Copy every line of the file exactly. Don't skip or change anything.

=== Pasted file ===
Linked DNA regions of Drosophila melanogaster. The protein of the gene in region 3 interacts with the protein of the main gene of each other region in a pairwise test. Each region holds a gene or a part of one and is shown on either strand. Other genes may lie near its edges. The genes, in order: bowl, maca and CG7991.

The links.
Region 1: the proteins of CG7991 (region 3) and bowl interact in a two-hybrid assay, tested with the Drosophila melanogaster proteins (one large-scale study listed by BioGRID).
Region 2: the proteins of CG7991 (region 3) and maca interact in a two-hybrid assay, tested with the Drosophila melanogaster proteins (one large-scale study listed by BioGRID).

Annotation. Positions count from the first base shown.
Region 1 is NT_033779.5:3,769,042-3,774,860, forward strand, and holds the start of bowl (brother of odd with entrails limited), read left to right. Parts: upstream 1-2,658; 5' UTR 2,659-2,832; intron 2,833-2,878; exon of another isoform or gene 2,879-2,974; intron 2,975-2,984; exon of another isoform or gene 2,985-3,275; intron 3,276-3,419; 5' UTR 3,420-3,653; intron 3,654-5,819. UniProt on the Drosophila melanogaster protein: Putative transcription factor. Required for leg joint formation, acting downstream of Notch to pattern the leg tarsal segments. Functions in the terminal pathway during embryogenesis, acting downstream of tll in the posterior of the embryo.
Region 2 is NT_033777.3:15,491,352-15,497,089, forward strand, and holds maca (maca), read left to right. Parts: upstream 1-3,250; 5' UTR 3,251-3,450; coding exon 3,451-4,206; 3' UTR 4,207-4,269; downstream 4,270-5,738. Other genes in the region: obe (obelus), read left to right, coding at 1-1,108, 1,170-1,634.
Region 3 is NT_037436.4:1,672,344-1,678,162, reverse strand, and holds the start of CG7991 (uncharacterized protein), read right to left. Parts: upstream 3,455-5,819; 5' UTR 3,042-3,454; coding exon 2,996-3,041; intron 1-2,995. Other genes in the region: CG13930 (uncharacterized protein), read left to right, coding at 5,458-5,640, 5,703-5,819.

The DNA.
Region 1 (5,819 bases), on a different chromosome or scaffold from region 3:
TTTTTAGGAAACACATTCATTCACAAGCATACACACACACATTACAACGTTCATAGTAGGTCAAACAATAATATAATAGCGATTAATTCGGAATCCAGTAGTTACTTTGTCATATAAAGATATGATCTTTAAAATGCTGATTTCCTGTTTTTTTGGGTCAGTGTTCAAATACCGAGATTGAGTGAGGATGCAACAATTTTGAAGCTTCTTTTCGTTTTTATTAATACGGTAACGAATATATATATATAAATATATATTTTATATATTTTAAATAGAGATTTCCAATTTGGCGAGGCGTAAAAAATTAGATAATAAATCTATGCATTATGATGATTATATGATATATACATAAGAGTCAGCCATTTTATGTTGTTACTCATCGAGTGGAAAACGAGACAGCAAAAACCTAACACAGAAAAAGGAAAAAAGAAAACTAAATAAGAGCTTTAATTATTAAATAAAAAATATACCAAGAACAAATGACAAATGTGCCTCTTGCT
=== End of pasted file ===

Linked DNA regions of Drosophila melanogaster. The protein of the gene in region 3 interacts with the protein of the main gene of each other region in a pairwise test. Each region holds a gene or a part of one and is shown on either strand. Other genes may lie near its edges. The genes, in order: bowl, maca and CG7991.

The links.
Region 1: the proteins of CG7991 (region 3) and bowl interact in a two-hybrid assay, tested with the Drosophila melanogaster proteins (one large-scale study listed by BioGRID).
Region 2: the proteins of CG7991 (region 3) and maca interact in a two-hybrid assay, tested with the Drosophila melanogaster proteins (one large-scale study listed by BioGRID).

Annotation. Positions count from the first base shown.
Region 1 is NT_033779.5:3,769,042-3,774,860, forward strand, and holds the start of bowl (brother of odd with entrails limited), read left to right. Parts: upstream 1-2,658; 5' UTR 2,659-2,832; intron 2,833-2,878; exon of another isoform or gene 2,879-2,974; intron 2,975-2,984; exon of another isoform or gene 2,985-3,275; intron 3,276-3,419; 5' UTR 3,420-3,653; intron 3,654-5,819. UniProt on the Drosophila melanogaster protein: Putative transcription factor. Required for leg joint formation, acting downstream of Notch to pattern the leg tarsal segments. Functions in the terminal pathway during embryogenesis, acting downstream of tll in the posterior of the embryo.
Region 2 is NT_033777.3:15,491,352-15,497,089, forward strand, and holds maca (maca), read left to right. Parts: upstream 1-3,250; 5' UTR 3,251-3,450; coding exon 3,451-4,206; 3' UTR 4,207-4,269; downstream 4,270-5,738. Other genes in the region: obe (obelus), read left to right, coding at 1-1,108, 1,170-1,634.
Region 3 is NT_037436.4:1,672,344-1,678,162, reverse strand, and holds the start of CG7991 (uncharacterized protein), read right to left. Parts: upstream 3,455-5,819; 5' UTR 3,042-3,454; coding exon 2,996-3,041; intron 1-2,995. Other genes in the region: CG13930 (uncharacterized protein), read left to right, coding at 5,458-5,640, 5,703-5,819.

The DNA.
Region 1 (5,819 bases), on a different chromosome or scaffold from region 3:
TTTTTAGGAAACACATTCATTCACAAGCATACACACACACATTACAACGTTCATAGTAGGTCAAACAATAATATAATAGCGATTAATTCGGAATCCAGTAGTTACTTTGTCATATAAAGATATGATCTTTAAAATGCTGATTTCCTGTTTTTTTGGGTCAGTGTTCAAATACCGAGATTGAGTGAGGATGCAACAATTTTGAAGCTTCTTTTCGTTTTTATTAATACGGTAACGAATATATATATATAAATATATATTTTATATATTTTAAATAGAGATTTCCAATTTGGCGAGGCGTAAAAAATTAGATAATAAATCTATGCATTATGATGATTATATGATATATACATAAGAGTCAGCCATTTTATGTTGTTACTCATCGAGTGGAAAACGAGACAGCAAAAACCTAACACAGAAAAAGGAAAAAAGAAAACTAAATAAGAGCTTTAATTATTAAATAAAAAATATACCAAGAACAAATGACAAATGTGCCTCTTGCT